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The screen depicts the events surrounding the battle of Changban (AD 208) fought between the two warlords Cao Cao and Liu Bei. In the famous Ming novel Romance of the Three Kingdoms the battle was romanticised as an example of bravery and benevolence to the people.
It was during this era of civil war that the warlord Liu Bei was leading thousands of civilians with him to safety. Although the thousands of refugees and their carts slowed down his force, he refused to abandon them to the enemy. For this, Liu Bei was greatly respected by the people. Instead he ordered his general, Guan Yu (who can be recognised on the screen from his red face and halberd), to sail ahead down the Han river with a detachment of troops where they would rendezvous.
However, the warlord Cao Cao caught up with Liu Bei at Changban, where Liu was defeated and barely managed to escape. But he was separated from his wife Lady Mi and infant son A'dou during the chaos. In one of the lower panels, we can see his loyal retainer Zhao Yun charging through enemy lines in search of Liu Bei's family. He eventually found Lady Mi and A'dou beside a well, whereupon Lady Mi was happy to see Zhao Yun and entrusted A'dou to him. Lady Mi then threw herself in a well to avoid becoming a hostage.
Another panel shows the retainer Wei Yan rushing in to inform the great military strategist Zhuge Liang of the situation of the campaign. At the same time however, Zhuge Liang was seriously ill and meditating to prolong his life.
Zhuge Liang's genius for military strategy may be exemplified with a story that is also found on the lower panels. According to Romance of the Three Kingdoms, Zhuge Liang had recently captured a walled city but was not strong enough to keep it from the warlord Sima Yi. Zhuge Liang knowing Sima Yi to be suspicious by nature, ordered the gates of his city to be opened and unguarded, while he himself pretended to be drunk on the walls. Sima Yi seeing the open door as well as Zhuge Liang's strange behaviour, believed it to be a trap and so retreated; the city was saved. This became known as 'The Ruse of the Empty City' which is a popular theme in Beijing operas to this day.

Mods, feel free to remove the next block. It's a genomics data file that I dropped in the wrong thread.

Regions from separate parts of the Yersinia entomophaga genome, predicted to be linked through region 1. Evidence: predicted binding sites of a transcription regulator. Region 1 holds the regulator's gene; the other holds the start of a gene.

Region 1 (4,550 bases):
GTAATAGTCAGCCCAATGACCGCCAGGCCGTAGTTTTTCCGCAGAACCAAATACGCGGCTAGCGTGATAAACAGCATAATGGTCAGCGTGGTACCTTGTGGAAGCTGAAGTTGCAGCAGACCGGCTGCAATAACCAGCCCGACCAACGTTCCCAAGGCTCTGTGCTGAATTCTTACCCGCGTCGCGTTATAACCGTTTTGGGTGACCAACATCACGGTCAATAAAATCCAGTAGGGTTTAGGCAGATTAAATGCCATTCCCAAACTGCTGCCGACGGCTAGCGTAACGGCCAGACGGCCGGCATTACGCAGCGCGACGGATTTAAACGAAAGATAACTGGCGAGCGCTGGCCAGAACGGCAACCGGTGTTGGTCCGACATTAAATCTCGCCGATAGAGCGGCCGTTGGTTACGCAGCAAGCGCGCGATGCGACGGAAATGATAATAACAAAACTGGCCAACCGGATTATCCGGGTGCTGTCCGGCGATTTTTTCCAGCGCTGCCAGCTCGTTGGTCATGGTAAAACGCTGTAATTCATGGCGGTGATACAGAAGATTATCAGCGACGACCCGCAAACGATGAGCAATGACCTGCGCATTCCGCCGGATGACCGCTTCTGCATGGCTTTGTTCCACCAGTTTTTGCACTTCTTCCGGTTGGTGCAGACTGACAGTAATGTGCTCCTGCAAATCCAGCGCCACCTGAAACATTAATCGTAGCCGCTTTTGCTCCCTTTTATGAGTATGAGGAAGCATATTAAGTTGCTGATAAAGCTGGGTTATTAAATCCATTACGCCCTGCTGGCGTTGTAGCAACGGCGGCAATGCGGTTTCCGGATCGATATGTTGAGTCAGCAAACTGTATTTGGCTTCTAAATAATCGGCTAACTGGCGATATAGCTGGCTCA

It is very unusual to find a screen depicting such a complex narrative; this screen utilises the ancient technique of combining different episodes from a single story, thus providing a visually dramatic re-telling particularly suited to complex battle scenes. It is also extremely rare to find such lively individual figural carvings: for related figures from the British Museum (ref nos.OA.6616, 6617, 6516 and 6515), also designed for application to a screen and each dated to the 18th/early 19th century, see W.Watson (ed.) Chinese Ivories from the Shang to the Qing, London, 1984, no.165-168.
A related twelve-leaf screen with inlaid ivory showing a single wide landscape scene of Guangdong is illustrated in The Complete Collection of Treasure of the Palace Museum: Bamboo, Wood, Ivory and Rhinoceros Horn Carvings, Hong Kong, 2002, no.197. Other screens inlaid with ivory can be found in the Qing Court Collection, but much smaller and designed to sit atop tables, and depicting more peaceful pursuits; see ibid., 189, 191, 192, 193, 194, 195 and 196.
Acquired from John Sparks Ltd., London on 27 October 1982.
|Height||67.40 inch||(171.20 cm)|
|Width||90.70 inch||(230.38 cm)|